cmstlecturenotes

cmstlecturenotes - Ch. 3 Intercultural Communication...

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Unformatted text preview: Ch. 3 Intercultural Communication 18/02/2010 10:11:00 ← Culture is a shared process where a group of people will agree on values they choose to portray to other groups ← ← In-group people who share a common interest or value • Ex: videos we watched of abc on black and white kids vandalizing a car • Out-groups can be economic, religious, gender, ethnicity, or national out- groups ← ← Cultures have a common sense of norms, virtues; and acquire through: • Imprinting: your parents tell you what’s important and what’s not important • Modeling: someone in a position of authority or someone you respect, you copy their behavior • Socialization: form groups that share values such as geography, sports, or church groups • Enculturation: your own culture • Acculturation: adjusting to other people’s culture ← ← A lot of these ideas were spearheaded by Hofsted • He categorized culture in 4 different ways • 1) individualistic vs. collectivistic cultures o individual: individual more important, eye contact, I language Ex: United States, personal advancement are put ahead of good of company o collectivistic: group is more important, we language Ex: Japan, personal advancement put behind the good of the company • 2) Uncertainty avoidance: willingness to change o high uncertainty avoidance don’t want to change o low uncertainty avoidance more willing to change ex: United States • 3) Power o 6 types of power; level of formality o 1) reward power: basically when one person controls something that is valued by the other party and they use that to get you to do what they want you to do ex: instructor’s reward power is grades; student’s reward power is teacher evaluations tangible power ex: paycheck; boss can control how many hours you work intangible power ex: friendships, relationships; someone can withhold affection the person with the power is more likely to control the communication in the relationship and get the other person to comply with their requests all relationships to some extent have reward power; and the more fulfilling your relationship the more reward power o 2) coercive power: associated with force if you don’t do what I say, I’ll punch you in the face a way to deliver positive or negative punishment 1) positive reinforcement: give you something good to coerce 2) negative reinforcement: take away something bad to coerce you 3) positive punishment: giving something bad to coerce you 4) negative punishment: taking away something you like to coerce you o 3) expert power: person controlling communication has some special...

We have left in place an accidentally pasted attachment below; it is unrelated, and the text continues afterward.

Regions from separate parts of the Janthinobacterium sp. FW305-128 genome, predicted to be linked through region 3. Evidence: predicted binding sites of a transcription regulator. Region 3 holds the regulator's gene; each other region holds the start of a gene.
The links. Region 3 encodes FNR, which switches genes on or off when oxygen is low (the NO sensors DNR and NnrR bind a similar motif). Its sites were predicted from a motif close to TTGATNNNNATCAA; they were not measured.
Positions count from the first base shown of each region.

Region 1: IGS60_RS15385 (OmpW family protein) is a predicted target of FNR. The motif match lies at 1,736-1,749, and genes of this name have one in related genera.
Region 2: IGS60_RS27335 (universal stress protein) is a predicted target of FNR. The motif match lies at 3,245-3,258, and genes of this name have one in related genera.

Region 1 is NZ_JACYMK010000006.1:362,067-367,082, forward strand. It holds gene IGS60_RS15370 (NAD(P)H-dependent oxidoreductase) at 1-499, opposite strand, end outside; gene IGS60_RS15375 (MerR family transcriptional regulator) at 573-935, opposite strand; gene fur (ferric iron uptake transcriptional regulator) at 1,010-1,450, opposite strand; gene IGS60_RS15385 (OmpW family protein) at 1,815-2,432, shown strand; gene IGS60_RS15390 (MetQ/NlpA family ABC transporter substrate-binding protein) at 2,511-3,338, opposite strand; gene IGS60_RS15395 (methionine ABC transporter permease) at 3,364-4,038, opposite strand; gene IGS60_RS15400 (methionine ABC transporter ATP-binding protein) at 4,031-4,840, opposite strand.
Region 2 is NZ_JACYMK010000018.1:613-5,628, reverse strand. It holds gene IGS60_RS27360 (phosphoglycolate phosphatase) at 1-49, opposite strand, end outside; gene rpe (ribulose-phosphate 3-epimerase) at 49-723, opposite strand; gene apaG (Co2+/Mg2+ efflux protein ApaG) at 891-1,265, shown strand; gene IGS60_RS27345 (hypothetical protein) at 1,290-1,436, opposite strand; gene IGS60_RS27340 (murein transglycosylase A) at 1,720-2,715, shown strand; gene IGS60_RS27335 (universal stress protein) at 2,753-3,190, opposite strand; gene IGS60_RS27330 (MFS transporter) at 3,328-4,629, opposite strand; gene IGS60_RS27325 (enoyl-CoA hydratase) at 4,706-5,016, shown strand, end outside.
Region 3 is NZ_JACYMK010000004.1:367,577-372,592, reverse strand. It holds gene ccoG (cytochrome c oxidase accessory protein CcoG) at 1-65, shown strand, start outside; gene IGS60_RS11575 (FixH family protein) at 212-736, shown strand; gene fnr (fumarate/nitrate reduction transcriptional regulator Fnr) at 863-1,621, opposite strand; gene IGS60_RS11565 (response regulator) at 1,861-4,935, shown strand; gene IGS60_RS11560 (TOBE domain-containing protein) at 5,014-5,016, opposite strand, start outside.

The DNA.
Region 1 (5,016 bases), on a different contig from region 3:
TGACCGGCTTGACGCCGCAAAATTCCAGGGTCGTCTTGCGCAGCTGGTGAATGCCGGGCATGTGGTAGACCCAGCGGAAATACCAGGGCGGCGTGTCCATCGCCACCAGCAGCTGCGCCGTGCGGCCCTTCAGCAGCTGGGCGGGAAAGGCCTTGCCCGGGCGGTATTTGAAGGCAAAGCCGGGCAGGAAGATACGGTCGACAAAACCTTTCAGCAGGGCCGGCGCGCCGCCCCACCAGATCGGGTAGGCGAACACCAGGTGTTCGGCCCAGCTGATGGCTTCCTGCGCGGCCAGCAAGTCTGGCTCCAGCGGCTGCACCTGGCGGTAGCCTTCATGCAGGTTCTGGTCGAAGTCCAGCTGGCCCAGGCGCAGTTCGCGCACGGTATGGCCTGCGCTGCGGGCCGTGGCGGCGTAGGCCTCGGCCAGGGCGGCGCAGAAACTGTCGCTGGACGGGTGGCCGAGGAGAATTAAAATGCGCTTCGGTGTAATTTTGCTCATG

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This note was uploaded on 09/13/2011 for the course CMST 2064 taught by Professor Fannin during the Spring '08 term at LSU.

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cmstlecturenotes - Ch. 3 Intercultural Communication...

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